Increasingly, Mancini was recognized as a pioneer in a new approach to film scores. It was an approach that moved away from the heavy symphonic treatments that had been produced by composers like Alfred Newman, Max Steiner and Miklos Rozsa and instead exploited jazz motifs, using smaller ensembles.

In 1958, Mancini walked out of the Universal barber shop and chanced to meet producer-director Blake Edwards, who would become his friend through more than 30 years and 25 films. Edwards asked if he would be interested in scoring a new television mystery show, and the resulting distinctive score for Peter Gunn provided Mancini's big break. The series was successful, and Edwards said much of its success was due to Mancini's undulating score, in which a guitar and a piano played in unison to achieve what Mancini called "a sinister effect with some frightened saxophones and some shouting brass." The hummable theme showed a national audience that music could enhance mood, suspense and action, and that Mancini was adept at creating it.

The theme was embraced by rock bands and high school and college marching bands and firmly established Mancini as a major composer for the genre. "Never has so much been made of so little," was Mancini's modest disclaimer.

Asked recently what he considered his most memorable music, Mancini said in terms of popularity it was the theme for Peter Gunn. "But as far as emotionally and artistically," he said, "I think it was the score I did for Orson Welles' Touch of Evil. If you listen to that score you'll hear a lot of things that finally developed further in film music. . . . Welles didn't want the ordinary kind of thing."

Mancini continued to experiment with revolutionary instrumentation and dissonant sounds, using bass flutes, harmonicas, untuned pianos, calliopes, and little-known Arabic and Japanese instruments. He used the harmonica to remarkable advantage in lacing the theme of Moon River through Breakfast at Tiffany's.

One reason Mancini's records succeeded better than those of other film composers was that he refused to release a movie soundtrack, believing the music was not meant to be simply listened to. Instead, he rearranged the score to emphasize major themes and recorded it in a fully equipped sound studio. That care on Moon River alone won him five Grammys to add to the Oscar.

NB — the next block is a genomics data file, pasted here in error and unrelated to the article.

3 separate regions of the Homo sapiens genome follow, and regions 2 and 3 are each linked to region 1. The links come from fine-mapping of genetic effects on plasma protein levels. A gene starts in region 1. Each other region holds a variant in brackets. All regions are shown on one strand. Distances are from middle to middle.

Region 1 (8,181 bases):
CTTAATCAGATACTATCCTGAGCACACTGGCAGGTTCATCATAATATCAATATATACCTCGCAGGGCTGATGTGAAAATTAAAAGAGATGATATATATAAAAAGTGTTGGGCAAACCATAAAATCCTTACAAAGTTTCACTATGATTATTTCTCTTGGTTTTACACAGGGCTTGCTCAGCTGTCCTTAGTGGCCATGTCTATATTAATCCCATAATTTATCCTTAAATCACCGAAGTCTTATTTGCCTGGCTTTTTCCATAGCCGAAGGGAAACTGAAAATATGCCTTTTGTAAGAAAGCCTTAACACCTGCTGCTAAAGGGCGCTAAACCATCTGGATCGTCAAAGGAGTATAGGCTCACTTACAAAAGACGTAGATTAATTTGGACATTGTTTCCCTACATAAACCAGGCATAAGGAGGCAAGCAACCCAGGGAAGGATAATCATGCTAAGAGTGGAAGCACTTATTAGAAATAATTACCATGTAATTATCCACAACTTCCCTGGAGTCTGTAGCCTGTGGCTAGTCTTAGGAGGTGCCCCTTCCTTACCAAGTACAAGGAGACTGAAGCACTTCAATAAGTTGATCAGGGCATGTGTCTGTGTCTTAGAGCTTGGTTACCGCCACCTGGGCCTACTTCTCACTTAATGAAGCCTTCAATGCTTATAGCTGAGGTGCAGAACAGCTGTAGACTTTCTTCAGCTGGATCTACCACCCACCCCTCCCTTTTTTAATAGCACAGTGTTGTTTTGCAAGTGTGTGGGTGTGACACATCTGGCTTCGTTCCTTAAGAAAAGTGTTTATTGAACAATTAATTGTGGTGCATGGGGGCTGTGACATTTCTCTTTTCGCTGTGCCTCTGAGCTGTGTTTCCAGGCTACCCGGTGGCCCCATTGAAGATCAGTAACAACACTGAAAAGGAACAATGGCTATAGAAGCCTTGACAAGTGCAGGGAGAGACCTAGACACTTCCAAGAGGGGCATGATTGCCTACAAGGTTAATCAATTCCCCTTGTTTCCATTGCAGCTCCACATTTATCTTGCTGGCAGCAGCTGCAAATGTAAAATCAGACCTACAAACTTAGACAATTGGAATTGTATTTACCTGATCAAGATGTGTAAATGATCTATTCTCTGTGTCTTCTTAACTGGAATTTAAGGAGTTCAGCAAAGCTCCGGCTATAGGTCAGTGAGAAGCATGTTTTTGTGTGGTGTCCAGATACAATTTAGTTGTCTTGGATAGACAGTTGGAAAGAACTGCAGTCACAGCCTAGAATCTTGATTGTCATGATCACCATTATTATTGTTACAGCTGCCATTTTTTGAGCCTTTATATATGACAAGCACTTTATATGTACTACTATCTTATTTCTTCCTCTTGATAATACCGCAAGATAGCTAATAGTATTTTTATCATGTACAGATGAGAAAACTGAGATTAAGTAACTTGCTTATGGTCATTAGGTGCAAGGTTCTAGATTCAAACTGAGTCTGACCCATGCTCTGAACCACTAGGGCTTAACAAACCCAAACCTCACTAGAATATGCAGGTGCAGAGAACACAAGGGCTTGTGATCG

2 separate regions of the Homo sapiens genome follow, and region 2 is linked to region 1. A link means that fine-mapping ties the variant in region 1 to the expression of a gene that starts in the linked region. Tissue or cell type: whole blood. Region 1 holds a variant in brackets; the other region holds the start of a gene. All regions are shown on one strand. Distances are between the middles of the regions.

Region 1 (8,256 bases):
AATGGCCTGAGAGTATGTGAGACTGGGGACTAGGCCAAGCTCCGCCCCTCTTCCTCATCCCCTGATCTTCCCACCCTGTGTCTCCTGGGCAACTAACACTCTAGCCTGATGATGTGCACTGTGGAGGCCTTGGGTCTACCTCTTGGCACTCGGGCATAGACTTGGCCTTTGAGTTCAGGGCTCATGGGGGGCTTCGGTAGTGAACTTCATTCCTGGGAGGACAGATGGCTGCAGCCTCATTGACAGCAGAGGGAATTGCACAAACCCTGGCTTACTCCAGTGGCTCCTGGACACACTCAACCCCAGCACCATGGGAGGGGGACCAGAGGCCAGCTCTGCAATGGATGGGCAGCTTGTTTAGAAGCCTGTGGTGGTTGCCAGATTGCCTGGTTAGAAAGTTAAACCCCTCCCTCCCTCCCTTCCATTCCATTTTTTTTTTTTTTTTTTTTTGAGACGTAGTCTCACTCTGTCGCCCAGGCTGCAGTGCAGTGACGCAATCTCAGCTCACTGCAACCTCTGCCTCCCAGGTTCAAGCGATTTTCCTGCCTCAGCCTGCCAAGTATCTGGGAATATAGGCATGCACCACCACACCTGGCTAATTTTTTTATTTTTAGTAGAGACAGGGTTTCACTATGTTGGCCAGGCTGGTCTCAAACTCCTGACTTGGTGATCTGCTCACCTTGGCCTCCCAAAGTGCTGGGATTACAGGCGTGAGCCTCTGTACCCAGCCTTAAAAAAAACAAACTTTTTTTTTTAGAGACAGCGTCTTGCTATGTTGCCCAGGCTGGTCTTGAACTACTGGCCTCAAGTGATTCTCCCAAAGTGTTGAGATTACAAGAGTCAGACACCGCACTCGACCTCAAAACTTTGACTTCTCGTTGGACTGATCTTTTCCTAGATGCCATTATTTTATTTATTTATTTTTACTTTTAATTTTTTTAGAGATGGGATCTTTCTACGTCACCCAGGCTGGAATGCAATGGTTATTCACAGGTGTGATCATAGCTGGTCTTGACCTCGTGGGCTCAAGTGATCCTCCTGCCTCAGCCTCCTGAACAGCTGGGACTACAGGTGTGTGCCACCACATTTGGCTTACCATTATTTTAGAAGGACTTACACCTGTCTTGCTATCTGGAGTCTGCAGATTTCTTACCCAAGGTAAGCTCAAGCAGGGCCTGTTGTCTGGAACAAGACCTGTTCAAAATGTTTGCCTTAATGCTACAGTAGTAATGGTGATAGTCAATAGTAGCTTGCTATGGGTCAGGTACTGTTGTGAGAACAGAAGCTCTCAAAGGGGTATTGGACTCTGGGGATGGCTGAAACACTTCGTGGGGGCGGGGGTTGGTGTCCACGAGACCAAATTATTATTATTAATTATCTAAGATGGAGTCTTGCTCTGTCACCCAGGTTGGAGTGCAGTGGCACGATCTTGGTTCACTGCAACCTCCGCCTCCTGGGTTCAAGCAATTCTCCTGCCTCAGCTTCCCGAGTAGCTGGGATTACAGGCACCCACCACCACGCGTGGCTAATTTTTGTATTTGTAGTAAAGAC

Among his other film scores were those for The Great Race (1965), Arabesque (1966), The Molly Maguires (1970), The Great Waldo Pepper (1975), Who Is Killing the Great Chefs of Europe? (1978) Mommie Dearest (1981) and The Glass Menagerie (1987).

At his death, Mancini was completing work on a musical-theater adaptation of Victor/Victoria. He had written 25 new songs for the production, scheduled to open on Broadway in the fall.

Although Mancini seemed to prefer films over television, he continued to compose for the small screen, including themes for the series Newhart and Remington Steele and the mini-series The Thorn Birds.

Mancini's most recent albums were Mancini: Top Hat (Music from the Films of Fred Astaire and Ginger Rogers) and Henry Mancini: As Time Goes By.

His most recent film score was for Turner Broadcasting's animated Tom and Jerry _ The Movie released last year. He had written his autobiography, Did they Mention the Music?

He is survived by his wife; a son, Christopher; two daughters, Felice and Monica; and three grandchildren.


Film songs

Moon River, 1961 (from Breakfast at Tiffany's)

Days of Wine and Roses, 1962 (from film of same name)

Baby Elephant Walk, 1962 (from Hatari)

Charade, 1963 (from film of same name)

Dear Heart, 1965 (from film of same name)

Theme from the Pink Panther, 1964

Moment to Moment, 1965 (from film of same name)

Sweetheart Tree, 1965 (from The Great Race)

Whistling Away the Dark, 1970 (from Darling Lili)

Theme from Love Story, 1971

Film scores (films other than those mentioned above)

The Glenn Miller Story, 1954

The Benny Goodman Story, 1956

Touch of Evil, 1958

Arabesque, 1966

Wait Until Dark, 1967

The Great Waldo Pepper, 1975

Victor-Victoria, 1982

That's Life, 1986

Television music

Peter Gunn, 1958

Mr. Lucky, 1959

How Soon, 1963 (theme from Richard Boone Show)

Newhart, 1982

The Thorn Birds, miniseries, 1983

_ Information from the New York Times and the Los Angeles Times was used in this report.